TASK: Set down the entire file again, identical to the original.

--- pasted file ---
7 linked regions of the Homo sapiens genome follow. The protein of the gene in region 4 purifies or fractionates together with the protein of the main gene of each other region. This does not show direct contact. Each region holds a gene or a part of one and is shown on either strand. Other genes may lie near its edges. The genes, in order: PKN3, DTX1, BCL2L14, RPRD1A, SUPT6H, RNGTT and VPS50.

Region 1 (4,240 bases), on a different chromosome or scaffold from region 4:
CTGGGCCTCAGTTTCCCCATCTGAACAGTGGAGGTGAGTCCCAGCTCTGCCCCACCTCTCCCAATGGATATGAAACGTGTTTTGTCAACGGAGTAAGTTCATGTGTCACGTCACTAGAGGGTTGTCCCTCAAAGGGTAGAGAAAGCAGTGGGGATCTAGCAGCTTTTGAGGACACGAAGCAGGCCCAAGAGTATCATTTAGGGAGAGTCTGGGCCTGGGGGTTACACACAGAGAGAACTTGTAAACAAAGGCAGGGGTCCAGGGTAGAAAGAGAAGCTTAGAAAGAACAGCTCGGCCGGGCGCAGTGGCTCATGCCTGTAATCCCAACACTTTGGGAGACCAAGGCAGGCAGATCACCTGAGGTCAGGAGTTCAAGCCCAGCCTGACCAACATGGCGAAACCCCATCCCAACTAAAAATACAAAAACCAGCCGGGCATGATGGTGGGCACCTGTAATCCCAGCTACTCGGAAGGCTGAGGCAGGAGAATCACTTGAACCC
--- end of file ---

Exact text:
7 linked regions of the Homo sapiens genome follow. The protein of the gene in region 4 purifies or fractionates together with the protein of the main gene of each other region. This does not show direct contact. Each region holds a gene or a part of one and is shown on either strand. Other genes may lie near its edges. The genes, in order: PKN3, DTX1, BCL2L14, RPRD1A, SUPT6H, RNGTT and VPS50.

Region 1 (4,240 bases), on a different chromosome or scaffold from region 4:
CTGGGCCTCAGTTTCCCCATCTGAACAGTGGAGGTGAGTCCCAGCTCTGCCCCACCTCTCCCAATGGATATGAAACGTGTTTTGTCAACGGAGTAAGTTCATGTGTCACGTCACTAGAGGGTTGTCCCTCAAAGGGTAGAGAAAGCAGTGGGGATCTAGCAGCTTTTGAGGACACGAAGCAGGCCCAAGAGTATCATTTAGGGAGAGTCTGGGCCTGGGGGTTACACACAGAGAGAACTTGTAAACAAAGGCAGGGGTCCAGGGTAGAAAGAGAAGCTTAGAAAGAACAGCTCGGCCGGGCGCAGTGGCTCATGCCTGTAATCCCAACACTTTGGGAGACCAAGGCAGGCAGATCACCTGAGGTCAGGAGTTCAAGCCCAGCCTGACCAACATGGCGAAACCCCATCCCAACTAAAAATACAAAAACCAGCCGGGCATGATGGTGGGCACCTGTAATCCCAGCTACTCGGAAGGCTGAGGCAGGAGAATCACTTGAACCC